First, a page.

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The gut microbiota role in SARS-CoV-2 infection

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Patrícia Brito Rodrigues
Total Authors: 1
Document type: Doctoral Thesis
Press: Campinas, SP.
Institution: Universidade Estadual de Campinas (UNICAMP). Instituto de Biologia
Defense date:
Examining board members:
Marco Aurélio Ramirez Vinolo; Carmen Veríssima Ferreira; Renata Sesti Costa; Juliana Terzi Maricato; Jaqueline Goes de Jesus
Advisor: Marco Aurélio Ramirez Vinolo

Patients infected with SARS-CoV-2 show significant changes in the composition and functionality of the microbiota, a condition called COVID-19 associated dysbiosis. These alterations have been associated with lower concentrations of short-chain fatty acids (SCFAs), metabolites that work as communications molecules between the microbiota and host cells, including components of the host's immune system. However, the relevance of the intestinal microbiota and its immunomodulatory compounds against SARS-CoV-2 infection is not yet well established. Thus, the aim of this work was to investigate the effect of treatment with SCFAs and the impact of reducing the intestinal microbial load during SARS-CoV-2 infection. For this, we used an in vitro model with intestinal biopsies and human intestinal epithelial cell lineage to evaluate the effect of SCFAs on SARS-CoV-2 infection. We then analyzed in vivo, with K18-hACE2 mice, the impact of microbiota depletion after antimicrobial treatment on clinical and immunological responses to SARS-CoV-2 infection. Furthermore, we compared the effects of gamma variant infection (P.1) versus ancestral SARS CoV-2 infection (B.1) on gut microbiota composition. Our results indicated that SCFAs, when added in vitro, despite reducing the expression of important proteins for virus entry and recognition in the host cell, such as TMPRSS2 and DDX58, respectively, did not impact the viral load in epithelial cells or intestinal biopsies. In the animal model of SARS-CoV-2 infection, we demonstrated that depletion of the intestinal microbiota by acute treatment with oral broad-spectrum antimicrobials does not alter post-infection survival and has only punctual effects on the immune response to SARS-CoV-2 indicating that under these conditions the alteration of the microbiota by antimicrobials does not interfere with the development of the disease. Finally, we observed that infection by the gamma variant in K18-hACE 2 induced changes in components of the intestinal barrier and in the composition of the microbiota that are more evident than in the case of infection by the ancestral strain. We hypothesized that these changes are related to the severity and virus infection of the nervous system. Briefly, in this work we show that, under the conditions tested, acute changes in the intestinal microbiota or in vitro supplementation with microbial metabolites, SCFAs, did not alter the response to SARS-CoV-2 infection. We also show data that indicate that different strains of SARS-CoV-2 have a different impact on the gut microbiota and aspects related to the gut barrier function, which may be relevant to the clinical differences between them (AU)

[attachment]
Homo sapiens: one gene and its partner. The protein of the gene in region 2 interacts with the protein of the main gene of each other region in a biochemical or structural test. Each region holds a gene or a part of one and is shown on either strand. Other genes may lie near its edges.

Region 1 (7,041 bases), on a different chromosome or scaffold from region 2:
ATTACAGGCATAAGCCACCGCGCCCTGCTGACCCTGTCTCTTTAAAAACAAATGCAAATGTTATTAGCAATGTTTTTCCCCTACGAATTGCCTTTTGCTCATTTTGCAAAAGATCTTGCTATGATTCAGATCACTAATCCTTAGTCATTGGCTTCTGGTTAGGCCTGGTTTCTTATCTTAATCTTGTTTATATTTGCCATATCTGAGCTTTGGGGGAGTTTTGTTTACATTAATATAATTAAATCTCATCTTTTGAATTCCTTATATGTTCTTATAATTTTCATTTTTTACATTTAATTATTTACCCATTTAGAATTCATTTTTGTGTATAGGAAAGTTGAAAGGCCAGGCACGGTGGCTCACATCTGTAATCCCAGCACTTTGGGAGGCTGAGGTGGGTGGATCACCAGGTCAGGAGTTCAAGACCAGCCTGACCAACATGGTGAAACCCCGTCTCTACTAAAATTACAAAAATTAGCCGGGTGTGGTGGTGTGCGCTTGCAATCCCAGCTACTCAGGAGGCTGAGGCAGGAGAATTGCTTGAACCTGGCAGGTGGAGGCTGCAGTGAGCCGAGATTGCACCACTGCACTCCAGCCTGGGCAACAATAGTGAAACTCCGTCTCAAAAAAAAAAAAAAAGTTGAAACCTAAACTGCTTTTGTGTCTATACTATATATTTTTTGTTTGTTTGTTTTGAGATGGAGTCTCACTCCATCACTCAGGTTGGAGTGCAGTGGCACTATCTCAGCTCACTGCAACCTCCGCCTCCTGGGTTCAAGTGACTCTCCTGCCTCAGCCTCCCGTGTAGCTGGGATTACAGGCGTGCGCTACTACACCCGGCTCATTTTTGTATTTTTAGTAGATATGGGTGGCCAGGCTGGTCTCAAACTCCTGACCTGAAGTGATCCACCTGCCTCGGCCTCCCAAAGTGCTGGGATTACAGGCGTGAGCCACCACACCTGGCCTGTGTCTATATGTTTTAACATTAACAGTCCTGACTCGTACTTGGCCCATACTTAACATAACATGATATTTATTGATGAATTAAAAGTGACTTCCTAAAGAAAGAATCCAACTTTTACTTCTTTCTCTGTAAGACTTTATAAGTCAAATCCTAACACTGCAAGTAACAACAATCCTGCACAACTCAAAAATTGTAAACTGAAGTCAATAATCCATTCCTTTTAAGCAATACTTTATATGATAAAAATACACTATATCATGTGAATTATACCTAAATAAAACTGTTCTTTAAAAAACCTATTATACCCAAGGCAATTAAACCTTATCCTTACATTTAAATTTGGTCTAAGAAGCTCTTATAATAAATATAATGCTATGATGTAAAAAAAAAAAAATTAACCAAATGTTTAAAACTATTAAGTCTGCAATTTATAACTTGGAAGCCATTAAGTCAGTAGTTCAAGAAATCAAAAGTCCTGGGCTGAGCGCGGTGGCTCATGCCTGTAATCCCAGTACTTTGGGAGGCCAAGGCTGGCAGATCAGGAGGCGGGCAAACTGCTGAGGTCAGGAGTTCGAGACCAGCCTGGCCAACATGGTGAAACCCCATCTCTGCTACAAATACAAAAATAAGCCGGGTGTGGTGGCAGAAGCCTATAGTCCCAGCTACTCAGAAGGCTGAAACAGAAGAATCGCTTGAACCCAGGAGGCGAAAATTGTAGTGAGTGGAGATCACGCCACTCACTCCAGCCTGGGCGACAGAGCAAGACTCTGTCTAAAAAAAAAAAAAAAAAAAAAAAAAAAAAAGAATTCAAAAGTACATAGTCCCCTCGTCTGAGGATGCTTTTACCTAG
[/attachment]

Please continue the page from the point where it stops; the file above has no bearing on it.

FAPESP's process: 19/14342-7 - Comparison of gamma variant tropism and pathogenicity versus original SARS CoV-2 in humanized K18-ACE2 mice: role of gut microbiota
Grantee:Patrícia Brito Rodrigues
Support Opportunities: Scholarships in Brazil - Doctorate